References

  1. ^ a b c Edge staff (October 2002). "Conflict: Desert Storm (PC, PS2, Xbox)". Edge. No. 115. 
  2. ^ EGM staff (June 2003). "Conflict: Desert Storm (GC)". Electronic Gaming Monthly. No. 167. p. 130. 
  3. ^ Taylor, Martin (28 May 2003). "Conflict: Desert Storm (GameCube)". Eurogamer. Retrieved 7 August 2017. 
  4. ^ Taylor, Martin (21 September 2002). "Conflict: Desert Storm (PC)". Eurogamer. Retrieved 7 August 2017. 
  5. ^ a b IGN staff (17 December 2003). "Gaming Life in Japan". IGN. Retrieved 7 August 2017. 
  6. ^ Brogger, Kristian (May 2003). "Conflict: Desert Storm (GC)". Game Informer. No. 121. p. 87. Archived from the original on 8 June 2008. Retrieved 7 August 2017. 
  7. ^ Brogger, Kristian (November 2002). "Conflict: Desert Storm (Xbox)". Game Informer. No. 115. p. 144. Archived from the original on 7 January 2008. Retrieved 7 August 2017. 
  8. ^ Fennec Fox (22 April 2003). "Conflict: Desert Storm Review for GameCube on GamePro.com". GamePro. Archived from the original on 12 February 2005. Retrieved 7 August 2017. 
  9. ^ Four-Eyed Dragon (3 October 2002). "Conflict: Desert Storm Review for Xbox on GamePro.com". GamePro. Archived from the original on 6 February 2005. Retrieved 7 August 2017. 
  10. ^ Gee, Brian (October 2002). "Conflict: Desert Storm Review (PS2)". Game Revolution. Archived from the original on 19 September 2015. Retrieved 7 August 2017. 
  11. ^ Gee, Brian (October 2002). "Conflict: Desert Storm - Xbox Review". Game Revolution. Archived from the original on 8 April 2004. Retrieved 7 August 2017. 
  12. ^ Gerstmann, Jeff (30 April 2003). "Conflict: Desert Storm Review (GC)". GameSpot. Retrieved 7 August 2017. 
  13. ^ Score, Avery (8 July 2005). "Conflict: Desert Storm Review (Mobile)". GameSpot. Retrieved 7 August 2017. 
  14. ^ Gerstmann, Jeff (25 October 2002). "Conflict: Desert Storm Review (PC)". GameSpot. Retrieved 7 August 2017. 
  15. ^ Gerstmann, Jeff (7 October 2002). "Conflict: Desert Storm Review (PS2)". GameSpot. Retrieved 7 August 2017. 
  16. ^ Gerstmann, Jeff (7 October 2002). "Conflict: Desert Storm Review (Xbox)". GameSpot. Retrieved 7 August 2017. 
  17. ^ Fischer, Russ (26 April 2003). "GameSpy: Conflict: Desert Storm (GCN)". GameSpy. Archived from the original on 1 December 2005. Retrieved 7 August 2017. 
  18. ^ Pavlacka, Adam (26 October 2002). "GameSpy: Conflict: Desert Storm (PS2)". GameSpy. Archived from the original on 12 November 2005. Retrieved 7 August 2017.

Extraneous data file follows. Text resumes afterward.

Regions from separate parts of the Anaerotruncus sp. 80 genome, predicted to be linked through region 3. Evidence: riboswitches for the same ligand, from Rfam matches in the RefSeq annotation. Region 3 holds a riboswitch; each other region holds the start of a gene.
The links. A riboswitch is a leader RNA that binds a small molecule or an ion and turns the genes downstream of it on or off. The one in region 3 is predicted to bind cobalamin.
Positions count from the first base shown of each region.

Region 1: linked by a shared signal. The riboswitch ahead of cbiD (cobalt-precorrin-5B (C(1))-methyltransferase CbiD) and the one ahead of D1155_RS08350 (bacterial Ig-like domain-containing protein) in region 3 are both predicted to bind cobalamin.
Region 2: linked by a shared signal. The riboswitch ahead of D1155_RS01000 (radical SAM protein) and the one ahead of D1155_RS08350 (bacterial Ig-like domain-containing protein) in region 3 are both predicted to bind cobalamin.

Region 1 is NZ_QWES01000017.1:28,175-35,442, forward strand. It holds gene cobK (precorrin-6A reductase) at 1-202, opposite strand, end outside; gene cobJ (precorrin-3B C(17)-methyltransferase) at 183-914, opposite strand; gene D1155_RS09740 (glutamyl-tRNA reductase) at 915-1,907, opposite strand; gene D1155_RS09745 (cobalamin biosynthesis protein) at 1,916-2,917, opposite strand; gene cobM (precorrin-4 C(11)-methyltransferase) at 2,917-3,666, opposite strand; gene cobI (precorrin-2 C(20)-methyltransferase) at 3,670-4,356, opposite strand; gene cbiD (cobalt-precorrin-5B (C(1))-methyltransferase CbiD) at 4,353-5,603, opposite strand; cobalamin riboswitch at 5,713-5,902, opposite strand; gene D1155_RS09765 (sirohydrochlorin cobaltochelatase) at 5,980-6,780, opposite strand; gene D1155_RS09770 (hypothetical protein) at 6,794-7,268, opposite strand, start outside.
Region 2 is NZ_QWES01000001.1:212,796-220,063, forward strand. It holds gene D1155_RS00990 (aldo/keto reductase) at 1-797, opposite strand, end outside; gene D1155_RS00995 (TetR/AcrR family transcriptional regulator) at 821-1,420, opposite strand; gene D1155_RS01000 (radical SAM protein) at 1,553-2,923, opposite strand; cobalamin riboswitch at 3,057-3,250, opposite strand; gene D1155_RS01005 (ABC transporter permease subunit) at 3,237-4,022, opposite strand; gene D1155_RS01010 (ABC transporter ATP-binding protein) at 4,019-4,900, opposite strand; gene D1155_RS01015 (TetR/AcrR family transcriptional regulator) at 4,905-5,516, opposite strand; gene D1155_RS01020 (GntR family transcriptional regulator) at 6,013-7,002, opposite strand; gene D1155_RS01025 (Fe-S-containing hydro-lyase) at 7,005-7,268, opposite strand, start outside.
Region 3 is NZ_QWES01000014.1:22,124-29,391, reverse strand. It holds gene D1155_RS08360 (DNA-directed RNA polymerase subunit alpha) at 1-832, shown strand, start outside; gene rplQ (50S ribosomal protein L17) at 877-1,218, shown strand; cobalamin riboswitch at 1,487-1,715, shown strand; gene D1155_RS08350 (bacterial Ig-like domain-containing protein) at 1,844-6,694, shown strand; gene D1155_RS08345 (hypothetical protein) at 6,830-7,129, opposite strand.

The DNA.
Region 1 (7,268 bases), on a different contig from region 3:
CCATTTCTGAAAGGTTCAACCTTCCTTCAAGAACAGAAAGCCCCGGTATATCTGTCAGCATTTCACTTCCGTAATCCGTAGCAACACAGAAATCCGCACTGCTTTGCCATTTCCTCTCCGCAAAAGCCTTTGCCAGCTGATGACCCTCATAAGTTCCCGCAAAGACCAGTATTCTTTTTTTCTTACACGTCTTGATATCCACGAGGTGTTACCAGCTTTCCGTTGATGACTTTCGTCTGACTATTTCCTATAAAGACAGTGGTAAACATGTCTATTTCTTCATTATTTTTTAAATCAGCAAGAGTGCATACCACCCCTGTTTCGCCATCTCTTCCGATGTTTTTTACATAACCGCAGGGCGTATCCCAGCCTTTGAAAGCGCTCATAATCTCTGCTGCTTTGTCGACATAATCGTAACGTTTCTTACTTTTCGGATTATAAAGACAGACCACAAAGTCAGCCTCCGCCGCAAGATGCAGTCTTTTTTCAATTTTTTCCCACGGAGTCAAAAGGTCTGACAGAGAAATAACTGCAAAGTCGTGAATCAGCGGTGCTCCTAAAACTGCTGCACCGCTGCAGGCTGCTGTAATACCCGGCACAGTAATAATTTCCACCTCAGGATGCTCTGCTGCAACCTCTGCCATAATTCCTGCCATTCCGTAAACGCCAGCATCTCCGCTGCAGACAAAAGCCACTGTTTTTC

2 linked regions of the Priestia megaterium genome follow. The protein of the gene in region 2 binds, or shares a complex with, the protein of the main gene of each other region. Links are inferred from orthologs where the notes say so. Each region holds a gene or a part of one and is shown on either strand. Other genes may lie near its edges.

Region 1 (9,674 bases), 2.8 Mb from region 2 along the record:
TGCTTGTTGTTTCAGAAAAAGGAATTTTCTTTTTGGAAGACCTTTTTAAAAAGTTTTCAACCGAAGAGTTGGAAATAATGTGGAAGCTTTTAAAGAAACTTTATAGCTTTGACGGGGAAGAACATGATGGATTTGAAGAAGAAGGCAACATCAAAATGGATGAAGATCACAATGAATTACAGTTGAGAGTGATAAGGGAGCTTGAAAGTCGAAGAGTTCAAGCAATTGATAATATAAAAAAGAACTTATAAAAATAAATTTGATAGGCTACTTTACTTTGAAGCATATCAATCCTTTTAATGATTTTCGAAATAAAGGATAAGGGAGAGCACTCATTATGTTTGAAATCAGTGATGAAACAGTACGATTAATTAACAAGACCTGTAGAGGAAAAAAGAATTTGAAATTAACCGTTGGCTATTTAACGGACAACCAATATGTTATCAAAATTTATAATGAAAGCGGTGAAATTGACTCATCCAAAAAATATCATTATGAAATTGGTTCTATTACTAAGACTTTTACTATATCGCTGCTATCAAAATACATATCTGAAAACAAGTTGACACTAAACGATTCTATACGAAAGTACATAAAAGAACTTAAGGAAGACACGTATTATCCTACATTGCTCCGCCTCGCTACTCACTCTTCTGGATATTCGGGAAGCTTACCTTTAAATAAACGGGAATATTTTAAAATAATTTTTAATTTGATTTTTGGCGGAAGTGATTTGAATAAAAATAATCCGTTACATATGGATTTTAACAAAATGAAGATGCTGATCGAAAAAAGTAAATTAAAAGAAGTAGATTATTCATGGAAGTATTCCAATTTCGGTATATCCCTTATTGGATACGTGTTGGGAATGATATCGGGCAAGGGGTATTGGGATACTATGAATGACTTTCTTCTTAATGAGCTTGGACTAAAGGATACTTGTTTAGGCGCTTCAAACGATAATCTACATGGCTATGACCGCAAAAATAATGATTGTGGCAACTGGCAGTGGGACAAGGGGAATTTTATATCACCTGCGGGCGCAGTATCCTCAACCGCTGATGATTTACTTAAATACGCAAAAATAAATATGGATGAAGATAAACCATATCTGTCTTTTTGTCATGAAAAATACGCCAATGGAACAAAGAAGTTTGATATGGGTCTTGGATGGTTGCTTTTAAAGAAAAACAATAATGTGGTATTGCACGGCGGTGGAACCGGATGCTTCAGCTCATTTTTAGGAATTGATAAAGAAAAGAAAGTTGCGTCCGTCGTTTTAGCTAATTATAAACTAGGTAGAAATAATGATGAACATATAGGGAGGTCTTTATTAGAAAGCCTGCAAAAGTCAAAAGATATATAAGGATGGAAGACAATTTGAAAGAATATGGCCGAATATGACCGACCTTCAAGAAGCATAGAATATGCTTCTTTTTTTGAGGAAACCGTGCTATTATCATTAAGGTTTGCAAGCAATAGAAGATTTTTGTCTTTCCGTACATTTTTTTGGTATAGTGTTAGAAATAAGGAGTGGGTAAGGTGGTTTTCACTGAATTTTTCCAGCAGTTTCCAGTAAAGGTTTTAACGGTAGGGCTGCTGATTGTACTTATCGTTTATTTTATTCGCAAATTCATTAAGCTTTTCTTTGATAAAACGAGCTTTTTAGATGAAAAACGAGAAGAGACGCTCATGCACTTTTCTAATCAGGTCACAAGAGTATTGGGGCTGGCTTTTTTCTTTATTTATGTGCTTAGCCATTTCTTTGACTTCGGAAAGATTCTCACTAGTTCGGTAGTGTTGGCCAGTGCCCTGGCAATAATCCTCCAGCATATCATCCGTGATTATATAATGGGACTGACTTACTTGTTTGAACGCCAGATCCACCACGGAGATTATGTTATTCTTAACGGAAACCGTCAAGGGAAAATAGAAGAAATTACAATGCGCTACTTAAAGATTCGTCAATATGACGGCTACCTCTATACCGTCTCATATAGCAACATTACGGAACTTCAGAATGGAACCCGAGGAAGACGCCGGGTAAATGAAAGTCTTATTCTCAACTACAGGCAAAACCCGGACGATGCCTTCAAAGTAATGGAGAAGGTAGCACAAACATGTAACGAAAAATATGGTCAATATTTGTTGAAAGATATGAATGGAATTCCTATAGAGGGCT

19. ^ Casamassina, Matt (22 April 2003). "Conflict: Desert Storm (GCN)". IGN. Retrieved 7 August 2017. 
  20. ^ Smith, David (2 October 2002). "Conflict: Desert Storm (PS2)". IGN. Retrieved 7 August 2017. 
  21. ^ Boulding, Aaron (26 September 2002). "Conflict: Desert Storm (Xbox)". IGN. Retrieved 7 August 2017. 
  22. ^ "Conflict: Desert Storm". Nintendo Power. Vol. 169. June 2003. p. 138. 
  23. ^ Rybicki, Joe (December 2002). "Conflict: Desert Storm". Official U.S. PlayStation Magazine. p. 158. Archived from the original on 29 June 2004. Retrieved 7 August 2017. 
  24. ^ "Conflict: Desert Storm". Official Xbox Magazine. November 2002. p. 136. 
  25. ^ "Conflict: Desert Storm". PC Gamer. January 2003. p. 110. 
  26. ^ Catucci, Nick (27 May 2003). "Desert of the Unreal". The Village Voice. Retrieved 7 August 2017. 
  27. ^ "Conflict: Desert Storm for GameCube". GameRankings. Retrieved 7 August 2017. 
  28. ^ "Conflict: Desert Storm for Mobile". GameRankings. Retrieved 7 August 2017. 
  29. ^ "Conflict: Desert Storm for PC Reviews". GameRankings. Retrieved 7 August 2017. 
  30. ^ "Conflict: Desert Storm for PlayStation 2". GameRankings. Retrieved 7 August 2017. 
  31. ^ "Conflict: Desert Storm for Xbox". GameRankings. Retrieved 7 August 2017. 
  32. ^ a b "Conflict: Desert Storm for GameCube Reviews". Metacritic. Retrieved 7 August 2017. 
  33. ^ a b "Conflict: Desert Storm for PC Reviews". Metacritic. Retrieved 7 August 2017. 
  34. ^ a b "Conflict: Desert Storm for PlayStation 2 Reviews". Metacritic. Retrieved 7 August 2017. 
  35. ^ a b "Conflict: Desert Storm for Xbox Reviews". Metacritic. Retrieved 7 August 2017. 
  36. ^ Campbell, Colin; Keiser, Joe (July 29, 2006). "The Top 100 Games of the 21st Century". Next Generation. Archived from the original on October 29, 2007. 

External links